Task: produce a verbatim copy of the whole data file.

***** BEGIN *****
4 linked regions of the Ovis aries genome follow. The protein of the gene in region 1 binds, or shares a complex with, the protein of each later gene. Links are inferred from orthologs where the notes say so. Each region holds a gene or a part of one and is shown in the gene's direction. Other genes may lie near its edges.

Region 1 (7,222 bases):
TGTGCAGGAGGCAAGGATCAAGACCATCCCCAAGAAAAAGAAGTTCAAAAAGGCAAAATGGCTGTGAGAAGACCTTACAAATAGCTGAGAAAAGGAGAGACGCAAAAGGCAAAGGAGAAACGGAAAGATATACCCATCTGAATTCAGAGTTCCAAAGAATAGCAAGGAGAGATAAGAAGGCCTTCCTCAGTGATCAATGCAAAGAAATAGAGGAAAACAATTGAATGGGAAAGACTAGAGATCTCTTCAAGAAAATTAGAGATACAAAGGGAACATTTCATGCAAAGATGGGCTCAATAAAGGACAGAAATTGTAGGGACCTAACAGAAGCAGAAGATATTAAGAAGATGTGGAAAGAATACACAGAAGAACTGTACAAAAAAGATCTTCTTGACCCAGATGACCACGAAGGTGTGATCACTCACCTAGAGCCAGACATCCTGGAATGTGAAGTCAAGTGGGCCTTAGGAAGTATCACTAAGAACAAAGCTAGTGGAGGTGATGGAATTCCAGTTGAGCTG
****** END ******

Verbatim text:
4 linked regions of the Ovis aries genome follow. The protein of the gene in region 1 binds, or shares a complex with, the protein of each later gene. Links are inferred from orthologs where the notes say so. Each region holds a gene or a part of one and is shown in the gene's direction. Other genes may lie near its edges.

Region 1 (7,222 bases):
TGTGCAGGAGGCAAGGATCAAGACCATCCCCAAGAAAAAGAAGTTCAAAAAGGCAAAATGGCTGTGAGAAGACCTTACAAATAGCTGAGAAAAGGAGAGACGCAAAAGGCAAAGGAGAAACGGAAAGATATACCCATCTGAATTCAGAGTTCCAAAGAATAGCAAGGAGAGATAAGAAGGCCTTCCTCAGTGATCAATGCAAAGAAATAGAGGAAAACAATTGAATGGGAAAGACTAGAGATCTCTTCAAGAAAATTAGAGATACAAAGGGAACATTTCATGCAAAGATGGGCTCAATAAAGGACAGAAATTGTAGGGACCTAACAGAAGCAGAAGATATTAAGAAGATGTGGAAAGAATACACAGAAGAACTGTACAAAAAAGATCTTCTTGACCCAGATGACCACGAAGGTGTGATCACTCACCTAGAGCCAGACATCCTGGAATGTGAAGTCAAGTGGGCCTTAGGAAGTATCACTAAGAACAAAGCTAGTGGAGGTGATGGAATTCCAGTTGAGCTG